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Amazon Launches Pay-With-Your-Palm Store Tech

Amazon is taking the contactless payment craze to a whole new level.

On Tuesday, the Seattle-based tech titan launched Amazon One, a contactless biometric identification platform that recognizes shoppers by their palm when they enter and pay at a store as opposed to having to swipe, insert or tap a card.

The service uses custom-built algorithms and hardware to create a person’s unique recognizable palm signature, according to a blog post from Dilip Kumar, vice president of physical retail and technology at Amazon.

The technology evaluates multiple aspects of the shoppers’ palm for identification, since no two palms are alike. Amazon analyzes the palm with its vision technology and selects the most distinct identifiers on the individual’s palm to create each palm signature.

In the blog, Kumar wrote that Amazon opted to go with palm recognition because it’s considered to be more private that some of the other biometric options, noting that “you can’t determine a person’s identity by looking at an image of their palm.”

“It also requires someone to make an intentional gesture by holding their palm over the device to use,” Kumar added. “And it’s contactless, which we think customers will appreciate, especially in current times. Ultimately, using a palm as a biometric identifier puts customers in control of when and where they use the service.”

Well before the Covid-19 crisis, reports indicated that the hand-scanning technology was in the works, as Amazon readied its entry into a biometric technology market that Grand View Research estimates will approach $60 billion in five years’ time. In December of 2018, Amazon applied to the U.S. Patent and Trademark Office for a patent describing a contactless biometric identification system that generates images of a person’s palm. Certain locations like material handling facilities, “stores, libraries, hospitals, offices and so forth” might need to control who is allowed access, the application said.

The e-commerce giant has launched Amazon One as an entry option at two of its Amazon Go “just walk out” convenience stores in Seattle. The company says it takes less than a minute to sign up at Amazon Go stores using an Amazon One device. Consumers don’t need even an Amazon account to sign up or start using Amazon One, just a mobile phone number and a credit card.

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While a shopper must insert their credit card the first time they access the hand-scanning device, that’s the only time a card is required. Users then hover their palm over the device and follow the prompts to associate that card with the unique palm signature being built by Amazon’s computer vision technology in real time.

Shoppers have the option to enroll with just one palm or both and are officially signed up for Amazon One once a palm is registered. Once the shopper is enrolled, they can use Amazon One to enter the Amazon Go stores, by just holding their palm above the Amazon One device at entry for approximately one second.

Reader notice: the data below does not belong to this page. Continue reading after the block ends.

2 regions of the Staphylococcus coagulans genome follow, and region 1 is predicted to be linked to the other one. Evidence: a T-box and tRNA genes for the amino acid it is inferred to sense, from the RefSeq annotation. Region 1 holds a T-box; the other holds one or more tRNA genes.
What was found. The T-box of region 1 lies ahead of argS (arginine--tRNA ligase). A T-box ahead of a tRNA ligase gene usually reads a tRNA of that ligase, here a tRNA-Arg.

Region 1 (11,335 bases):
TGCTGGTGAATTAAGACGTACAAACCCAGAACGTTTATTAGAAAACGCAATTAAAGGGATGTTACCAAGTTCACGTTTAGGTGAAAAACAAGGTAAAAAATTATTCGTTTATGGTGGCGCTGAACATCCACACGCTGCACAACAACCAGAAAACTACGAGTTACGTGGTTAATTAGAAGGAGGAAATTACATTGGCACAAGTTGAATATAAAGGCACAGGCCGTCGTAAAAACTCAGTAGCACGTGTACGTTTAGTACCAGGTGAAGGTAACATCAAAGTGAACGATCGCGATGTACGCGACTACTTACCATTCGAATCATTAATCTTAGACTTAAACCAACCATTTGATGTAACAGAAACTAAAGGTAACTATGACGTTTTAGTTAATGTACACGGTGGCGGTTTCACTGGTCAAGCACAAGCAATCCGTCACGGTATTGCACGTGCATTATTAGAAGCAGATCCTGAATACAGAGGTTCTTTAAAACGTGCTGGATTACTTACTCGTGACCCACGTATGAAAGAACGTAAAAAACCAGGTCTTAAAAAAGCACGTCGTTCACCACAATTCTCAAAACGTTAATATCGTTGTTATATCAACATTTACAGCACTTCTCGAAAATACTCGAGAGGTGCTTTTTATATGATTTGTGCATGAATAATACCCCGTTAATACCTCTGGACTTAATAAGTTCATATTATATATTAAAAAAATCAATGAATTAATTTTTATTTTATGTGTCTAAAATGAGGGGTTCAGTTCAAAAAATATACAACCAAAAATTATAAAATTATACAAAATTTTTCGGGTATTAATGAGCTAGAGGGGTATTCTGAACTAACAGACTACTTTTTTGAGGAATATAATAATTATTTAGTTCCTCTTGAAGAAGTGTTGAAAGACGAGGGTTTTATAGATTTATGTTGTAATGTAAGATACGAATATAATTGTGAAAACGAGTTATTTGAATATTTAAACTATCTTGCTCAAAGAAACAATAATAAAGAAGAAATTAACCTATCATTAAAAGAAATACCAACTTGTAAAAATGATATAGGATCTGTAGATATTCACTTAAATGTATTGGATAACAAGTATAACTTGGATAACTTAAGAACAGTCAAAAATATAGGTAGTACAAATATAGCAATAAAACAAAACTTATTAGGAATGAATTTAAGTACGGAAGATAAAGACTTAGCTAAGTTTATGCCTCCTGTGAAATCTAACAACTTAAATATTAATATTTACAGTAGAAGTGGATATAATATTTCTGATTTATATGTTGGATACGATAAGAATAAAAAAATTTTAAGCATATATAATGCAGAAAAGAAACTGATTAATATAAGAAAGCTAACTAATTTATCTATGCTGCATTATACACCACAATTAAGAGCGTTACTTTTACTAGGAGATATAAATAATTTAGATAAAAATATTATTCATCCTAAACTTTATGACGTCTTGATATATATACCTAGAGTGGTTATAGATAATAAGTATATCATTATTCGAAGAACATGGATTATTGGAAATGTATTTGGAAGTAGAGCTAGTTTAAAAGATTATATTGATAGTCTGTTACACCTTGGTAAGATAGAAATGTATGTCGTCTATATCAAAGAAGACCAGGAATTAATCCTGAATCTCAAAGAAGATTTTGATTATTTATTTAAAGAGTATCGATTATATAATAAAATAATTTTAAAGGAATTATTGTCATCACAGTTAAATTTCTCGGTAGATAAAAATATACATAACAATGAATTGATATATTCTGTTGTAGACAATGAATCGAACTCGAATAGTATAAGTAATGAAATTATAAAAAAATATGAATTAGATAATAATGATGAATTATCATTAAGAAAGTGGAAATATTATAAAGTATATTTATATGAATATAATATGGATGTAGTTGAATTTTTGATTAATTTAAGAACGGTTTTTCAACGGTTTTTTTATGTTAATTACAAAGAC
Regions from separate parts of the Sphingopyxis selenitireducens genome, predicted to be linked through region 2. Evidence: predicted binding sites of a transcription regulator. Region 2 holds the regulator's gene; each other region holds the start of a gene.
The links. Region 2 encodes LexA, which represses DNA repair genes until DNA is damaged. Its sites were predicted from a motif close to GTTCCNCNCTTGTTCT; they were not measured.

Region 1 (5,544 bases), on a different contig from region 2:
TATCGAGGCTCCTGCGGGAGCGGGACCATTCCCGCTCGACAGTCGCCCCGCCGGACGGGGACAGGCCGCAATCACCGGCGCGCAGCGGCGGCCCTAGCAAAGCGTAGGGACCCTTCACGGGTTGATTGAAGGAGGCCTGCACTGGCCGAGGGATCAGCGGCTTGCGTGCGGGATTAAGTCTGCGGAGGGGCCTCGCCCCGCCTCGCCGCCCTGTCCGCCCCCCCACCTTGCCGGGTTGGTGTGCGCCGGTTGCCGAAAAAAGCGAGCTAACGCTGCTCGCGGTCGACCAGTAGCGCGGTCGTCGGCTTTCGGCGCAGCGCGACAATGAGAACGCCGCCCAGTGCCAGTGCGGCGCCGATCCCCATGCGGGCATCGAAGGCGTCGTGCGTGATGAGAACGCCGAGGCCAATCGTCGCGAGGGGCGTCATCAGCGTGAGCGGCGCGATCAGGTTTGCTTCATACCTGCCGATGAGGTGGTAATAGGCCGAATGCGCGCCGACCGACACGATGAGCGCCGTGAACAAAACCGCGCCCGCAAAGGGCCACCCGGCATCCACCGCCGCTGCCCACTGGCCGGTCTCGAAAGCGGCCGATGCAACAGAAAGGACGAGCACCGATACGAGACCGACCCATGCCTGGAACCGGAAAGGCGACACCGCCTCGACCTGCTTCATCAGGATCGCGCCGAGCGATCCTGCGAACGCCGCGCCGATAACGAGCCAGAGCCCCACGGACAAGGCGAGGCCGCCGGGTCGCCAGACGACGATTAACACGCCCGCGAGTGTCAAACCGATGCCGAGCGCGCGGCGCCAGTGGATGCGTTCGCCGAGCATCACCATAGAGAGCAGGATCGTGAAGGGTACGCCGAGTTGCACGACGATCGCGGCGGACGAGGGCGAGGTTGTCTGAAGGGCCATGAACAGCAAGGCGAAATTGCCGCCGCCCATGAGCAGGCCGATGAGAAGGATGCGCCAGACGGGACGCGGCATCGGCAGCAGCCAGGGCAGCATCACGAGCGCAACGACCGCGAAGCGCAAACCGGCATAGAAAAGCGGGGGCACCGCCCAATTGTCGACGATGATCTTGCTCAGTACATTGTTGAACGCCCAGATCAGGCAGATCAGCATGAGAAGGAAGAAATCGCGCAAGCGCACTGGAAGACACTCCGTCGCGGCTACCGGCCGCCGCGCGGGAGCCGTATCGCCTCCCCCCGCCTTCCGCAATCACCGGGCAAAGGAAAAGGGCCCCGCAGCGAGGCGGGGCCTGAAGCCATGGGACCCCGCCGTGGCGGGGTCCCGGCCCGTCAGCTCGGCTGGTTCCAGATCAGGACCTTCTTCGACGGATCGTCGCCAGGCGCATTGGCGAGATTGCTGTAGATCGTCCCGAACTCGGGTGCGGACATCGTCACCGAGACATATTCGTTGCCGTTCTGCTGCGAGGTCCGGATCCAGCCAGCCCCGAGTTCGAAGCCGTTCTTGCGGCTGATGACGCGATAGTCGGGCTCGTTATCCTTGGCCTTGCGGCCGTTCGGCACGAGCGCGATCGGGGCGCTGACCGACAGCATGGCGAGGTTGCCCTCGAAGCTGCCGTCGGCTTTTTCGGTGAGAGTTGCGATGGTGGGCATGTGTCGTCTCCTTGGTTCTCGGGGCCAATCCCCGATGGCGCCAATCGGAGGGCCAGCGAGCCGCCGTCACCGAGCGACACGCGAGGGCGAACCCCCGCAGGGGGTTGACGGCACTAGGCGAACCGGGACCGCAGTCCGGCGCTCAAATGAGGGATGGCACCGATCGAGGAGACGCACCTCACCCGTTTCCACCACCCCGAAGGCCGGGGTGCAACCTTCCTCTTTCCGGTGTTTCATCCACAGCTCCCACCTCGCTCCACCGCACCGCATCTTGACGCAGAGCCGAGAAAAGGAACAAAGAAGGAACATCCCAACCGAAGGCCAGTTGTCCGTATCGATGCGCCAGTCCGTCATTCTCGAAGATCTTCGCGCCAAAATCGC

The company expects to offer Amazon One as an option in additional Amazon stores in the coming months, and plans to offer the service to third parties like retailers, stadiums and office buildings. The technology could be leveraged as an alternate payment or loyalty card option with a device at the checkout counter next to a traditional point of sale system. When entering a stadium or a workplace, Amazon One could be part of an existing entry point to make accessing the location quicker and easier.

Given the obvious concerns shoppers have around personal data and identity theft, Amazon says the One device is protected by multiple security controls and palm images are never stored on it. Rather, the images are encrypted and sent to a secure area custom-built in the cloud where the palm signature is created. However, Amazon hasn’t provided specific details on exactly how this works.

The data privacy aspect isn’t something that can just be ignored, particularly since Amazon has taken plenty of criticism for issues in the past related to its technology.

For one, Amazon implemented a one-year ban on the use of its biometric facial recognition technology by U.S. law enforcement after taking criticism for selling the services to certain entities, but it didn’t specify whether it will stop selling the technology to police departments during the moratorium or whether it would stop the development of its facial recognition system during the ban.

The facial recognition technology, known as Rekognition, is also the subject of a data privacy lawsuit. Earlier this month, Oregon’s Portland City Council unanimously passed a ban prohibiting use of facial recognition in privately owned places accessible to the public such as stores, banks and hotels, as well as on use by city bureaus. Amazon lobbied against the ban.

Amazon’s home surveillance technology, Ring, has also taken heat since it has partnered with more than 1,300 law enforcement agencies in the U.S.

Amazon says consumers can request to delete data associated with Amazon One through the device itself or via the online customer portal at